The average Eugenean is bombarded with 3,500 advertising messages per day - 556 are direct appeals, and the rest is the ad copy, product shapes and logos people constantly encounter, Funk said.

One morning, Funk said he encountered 58 different advertising messages in his bathroom in the time it took him to shower and shave. "That's like within a half hour. I take quick showers."

A slogan has got to be bold to break through the babble, he said. "Otherwise, there's no point."

Hankins' slogan will grow on the city, Funk predicts. "It is so obviously tongue in cheek it feels like the personality of our city - or the personality our city should have. It's cheeky and fun and aspirational."

Some people argue that what Eugene most needs is some chutzpah, as they say in New York.

"Muhammad Ali went around claiming he was the greatest long before he was the greatest. But then he worked hard to back it up. Maybe that's what you need to do - be a little boastful and overreaching," said Jack Roberts, executive director of the Lane Metro Partnership.

Hyperbole fits Houston, sure, but the question is, does it really fit Eugene?

It doesn't feel natural to Hauser, the chamber president. "I'm a transplanted Midwesterner, so I would always err on the side of humility," he said.

Bolster, too, is squirming: "There's not a bone in my body that gravitates to that kind of thinking," she said.

John Ebeling, Sandpiper auto repair shop owner, said the city needs a new slogan that's not too complicated.

"We've got good restaurants and good grocery stores. We have a mild climate - you know what's good about living here," he said. "This is a place where you can live a good life."

The Register-Guard (Eugene, OR)
Oct 9, 2005

Outgoing arts boss: On Eugene, slogans and 'fixing' the Hult

Bob Keefer The Register-Guard

On Robb Hankins' last day as Eugene's cultural services director, we interrupted his packing to ask him to talk about art, culture and city government.

Hankins, 59, is headed to northeast Ohio, where he will become president and CEO of Arts in Stark, a countywide arts council. He's worked here two years.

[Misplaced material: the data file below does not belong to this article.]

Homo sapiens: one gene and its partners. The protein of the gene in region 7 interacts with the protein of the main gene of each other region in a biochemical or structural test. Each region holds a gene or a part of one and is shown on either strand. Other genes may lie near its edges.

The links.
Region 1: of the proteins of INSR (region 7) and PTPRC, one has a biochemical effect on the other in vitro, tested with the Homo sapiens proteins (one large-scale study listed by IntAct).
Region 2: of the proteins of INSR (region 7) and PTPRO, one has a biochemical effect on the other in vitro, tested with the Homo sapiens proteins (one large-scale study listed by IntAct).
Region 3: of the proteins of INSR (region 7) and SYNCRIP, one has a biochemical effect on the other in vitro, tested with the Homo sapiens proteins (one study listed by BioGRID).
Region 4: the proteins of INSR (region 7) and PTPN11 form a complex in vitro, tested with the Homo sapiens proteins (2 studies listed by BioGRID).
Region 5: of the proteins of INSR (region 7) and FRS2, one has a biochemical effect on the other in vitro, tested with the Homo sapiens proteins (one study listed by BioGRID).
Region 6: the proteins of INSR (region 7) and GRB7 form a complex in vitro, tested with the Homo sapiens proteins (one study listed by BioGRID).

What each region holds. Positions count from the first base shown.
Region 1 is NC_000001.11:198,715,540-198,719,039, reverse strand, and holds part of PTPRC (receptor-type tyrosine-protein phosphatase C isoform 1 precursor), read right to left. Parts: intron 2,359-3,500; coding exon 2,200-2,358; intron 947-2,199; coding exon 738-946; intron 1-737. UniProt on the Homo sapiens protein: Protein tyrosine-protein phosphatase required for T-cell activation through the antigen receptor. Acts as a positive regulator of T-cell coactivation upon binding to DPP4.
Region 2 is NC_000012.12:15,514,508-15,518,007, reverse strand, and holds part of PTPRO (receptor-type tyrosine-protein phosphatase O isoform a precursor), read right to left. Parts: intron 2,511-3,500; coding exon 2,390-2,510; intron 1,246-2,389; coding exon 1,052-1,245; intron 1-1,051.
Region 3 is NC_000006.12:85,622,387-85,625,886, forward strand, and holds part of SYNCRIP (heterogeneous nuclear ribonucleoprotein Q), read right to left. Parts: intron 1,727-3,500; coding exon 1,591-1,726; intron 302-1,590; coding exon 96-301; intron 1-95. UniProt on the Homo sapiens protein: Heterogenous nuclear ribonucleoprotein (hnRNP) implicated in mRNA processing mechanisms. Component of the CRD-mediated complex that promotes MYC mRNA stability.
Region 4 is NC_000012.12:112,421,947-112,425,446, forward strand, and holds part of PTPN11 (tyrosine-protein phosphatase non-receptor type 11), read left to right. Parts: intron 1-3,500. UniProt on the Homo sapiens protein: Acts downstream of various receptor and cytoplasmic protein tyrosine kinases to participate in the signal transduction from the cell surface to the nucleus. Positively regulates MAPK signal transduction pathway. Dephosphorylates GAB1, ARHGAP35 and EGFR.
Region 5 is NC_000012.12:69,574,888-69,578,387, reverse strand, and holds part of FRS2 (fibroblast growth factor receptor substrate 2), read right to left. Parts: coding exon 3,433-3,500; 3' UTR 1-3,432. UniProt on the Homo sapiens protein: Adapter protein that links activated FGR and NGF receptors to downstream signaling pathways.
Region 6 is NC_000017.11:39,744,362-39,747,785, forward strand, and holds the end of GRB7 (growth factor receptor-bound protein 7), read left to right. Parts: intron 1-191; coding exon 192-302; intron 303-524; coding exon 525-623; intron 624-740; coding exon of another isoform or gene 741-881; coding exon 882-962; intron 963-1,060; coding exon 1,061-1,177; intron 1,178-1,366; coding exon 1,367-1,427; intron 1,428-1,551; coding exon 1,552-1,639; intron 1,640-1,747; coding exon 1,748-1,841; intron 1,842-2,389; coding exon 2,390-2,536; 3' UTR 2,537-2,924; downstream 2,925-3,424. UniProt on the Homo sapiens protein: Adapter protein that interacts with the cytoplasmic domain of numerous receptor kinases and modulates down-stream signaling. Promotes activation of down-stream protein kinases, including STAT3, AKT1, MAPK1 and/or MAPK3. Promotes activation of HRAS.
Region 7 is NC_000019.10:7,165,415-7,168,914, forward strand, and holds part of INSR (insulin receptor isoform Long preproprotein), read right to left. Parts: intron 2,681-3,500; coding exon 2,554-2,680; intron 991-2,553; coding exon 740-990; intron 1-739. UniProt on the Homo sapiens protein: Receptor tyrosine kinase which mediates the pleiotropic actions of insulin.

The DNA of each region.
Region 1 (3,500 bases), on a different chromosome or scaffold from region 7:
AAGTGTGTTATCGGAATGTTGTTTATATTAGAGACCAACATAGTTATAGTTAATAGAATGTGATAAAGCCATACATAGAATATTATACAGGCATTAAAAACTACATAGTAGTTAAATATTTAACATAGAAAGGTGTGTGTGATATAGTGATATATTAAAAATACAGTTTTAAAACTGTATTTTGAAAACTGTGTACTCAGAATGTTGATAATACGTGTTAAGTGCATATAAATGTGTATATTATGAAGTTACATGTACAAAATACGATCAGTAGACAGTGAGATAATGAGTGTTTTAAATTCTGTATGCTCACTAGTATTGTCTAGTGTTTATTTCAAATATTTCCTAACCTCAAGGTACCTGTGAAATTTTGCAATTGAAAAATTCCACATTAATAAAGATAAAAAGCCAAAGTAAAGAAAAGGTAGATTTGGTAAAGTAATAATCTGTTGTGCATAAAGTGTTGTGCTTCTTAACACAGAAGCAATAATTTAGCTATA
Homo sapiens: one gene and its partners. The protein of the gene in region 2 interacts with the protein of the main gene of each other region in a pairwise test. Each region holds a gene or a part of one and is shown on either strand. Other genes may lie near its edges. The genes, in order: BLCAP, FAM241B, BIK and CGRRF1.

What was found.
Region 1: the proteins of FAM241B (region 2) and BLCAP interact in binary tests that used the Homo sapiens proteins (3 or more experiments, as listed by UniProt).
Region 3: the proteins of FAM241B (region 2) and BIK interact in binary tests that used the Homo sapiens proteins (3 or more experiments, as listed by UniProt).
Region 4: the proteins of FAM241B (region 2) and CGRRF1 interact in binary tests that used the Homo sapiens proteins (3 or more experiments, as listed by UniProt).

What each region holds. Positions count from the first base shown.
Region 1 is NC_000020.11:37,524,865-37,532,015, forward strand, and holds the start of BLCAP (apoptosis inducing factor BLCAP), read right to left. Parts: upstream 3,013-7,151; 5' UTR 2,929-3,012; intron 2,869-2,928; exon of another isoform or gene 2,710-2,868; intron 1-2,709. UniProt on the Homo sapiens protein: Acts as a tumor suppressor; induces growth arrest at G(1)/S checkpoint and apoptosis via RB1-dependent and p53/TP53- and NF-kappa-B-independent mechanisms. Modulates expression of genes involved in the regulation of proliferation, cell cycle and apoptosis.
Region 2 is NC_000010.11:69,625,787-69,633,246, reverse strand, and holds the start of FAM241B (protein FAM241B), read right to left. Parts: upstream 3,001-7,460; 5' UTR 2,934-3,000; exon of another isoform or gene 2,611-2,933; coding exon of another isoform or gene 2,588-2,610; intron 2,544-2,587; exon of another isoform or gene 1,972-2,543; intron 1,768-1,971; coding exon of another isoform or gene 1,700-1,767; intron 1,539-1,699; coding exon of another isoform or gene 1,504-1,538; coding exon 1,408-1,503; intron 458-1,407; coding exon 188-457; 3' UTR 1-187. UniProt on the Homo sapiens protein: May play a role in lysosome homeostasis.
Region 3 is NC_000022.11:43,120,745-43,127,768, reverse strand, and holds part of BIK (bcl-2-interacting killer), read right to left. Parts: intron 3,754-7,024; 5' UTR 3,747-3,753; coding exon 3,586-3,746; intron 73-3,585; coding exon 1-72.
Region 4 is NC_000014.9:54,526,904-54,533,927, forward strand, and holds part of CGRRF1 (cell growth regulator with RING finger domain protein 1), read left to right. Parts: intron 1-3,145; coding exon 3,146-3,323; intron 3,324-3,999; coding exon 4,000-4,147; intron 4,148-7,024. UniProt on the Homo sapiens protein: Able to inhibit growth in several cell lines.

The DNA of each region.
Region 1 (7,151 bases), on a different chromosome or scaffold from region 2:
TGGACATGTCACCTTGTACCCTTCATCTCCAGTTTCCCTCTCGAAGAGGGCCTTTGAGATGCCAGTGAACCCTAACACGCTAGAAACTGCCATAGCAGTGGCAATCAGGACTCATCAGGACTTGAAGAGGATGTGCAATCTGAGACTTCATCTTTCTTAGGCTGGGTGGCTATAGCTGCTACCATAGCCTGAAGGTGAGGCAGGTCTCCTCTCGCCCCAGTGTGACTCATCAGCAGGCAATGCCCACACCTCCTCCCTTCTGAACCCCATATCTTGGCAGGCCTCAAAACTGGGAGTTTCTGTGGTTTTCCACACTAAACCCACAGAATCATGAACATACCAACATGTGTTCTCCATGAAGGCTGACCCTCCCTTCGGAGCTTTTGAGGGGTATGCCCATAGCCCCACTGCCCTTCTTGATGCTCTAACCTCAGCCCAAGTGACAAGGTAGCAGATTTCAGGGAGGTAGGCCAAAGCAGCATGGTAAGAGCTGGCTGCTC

On the day he was interviewed, he was wearing a T-shirt with the slogan he recently persuaded the City Council to adopt for Eugene:

"The World's Greatest City for the Arts and Outdoors.''

Question: How did you come up with the slogan?

Answer: As I was working around the country as a consultant, I landed in Austin, Texas, for a while. The first speech I gave here, I said Austin, Texas, had identified itself as the live music capital of the world.

And it all happened because of a remarkable woman I never met, but just heard about, who decided to go to the chamber of commerce, to go to the tourism bureau, and just get everyone to celebrate Austin as a live music center.

So that's what I decided to do.

I looked around, I looked around, I looked around, and said, "OK, how can I come up with a bold statement I can defend?''

Unfortunately, I have been accused of being a terrible marketer. Because it's the world's longest slogan. In my defense, I am also proposing Hult 25'' for the 25th birthday party of the Hult Center.

I wanted "World's Greatest'' in there. I was wavering between "America's Greatest" and "World's Greatest." So I decided to go for broke. But the two values that are utterly unique and constant everywhere you go in Eugene are a celebration of creativity, what I would call the arts, and a reverence for the environment and outdoors.

Question: What do you think is holding us back from realizing our potential as an arts center?

Answer: I would just share with you the challenges I ran into as I tried to convince people to use this slogan and celebrate it, culminating with the City Council two weeks ago.

The responses were, "This is too arrogant. It's too proud."

The culture here tends to be modest. It's hard to be arrogant and bold. People do great things, but they don't flaunt them in the Pacific Northwest.

This is a great slogan because it's flexible and has a sense of humor. If you're shy you can say, "Eugene, city of the arts and outdoors." If you have more gusto you can say, "Eugene, greatest city of the arts and outdoors." If you know it's true you can go for broke and say, "World's greatest city of the arts and outdoors."

And if you're verbose, you can add some words. You can say, "World's greatest city of the arts and outdoors - for its size.''

Question: What can be done to fix the Hult Center?

Answer: It's interesting you should say "fix." Those are the words people use in private. We need to "fix" the Hult Center.

A couple things. First of all, the next person they hire needs to be a performing arts center expert. Which I'm not - and didn't pretend to be. I am a community arts development guy. I do all the arts.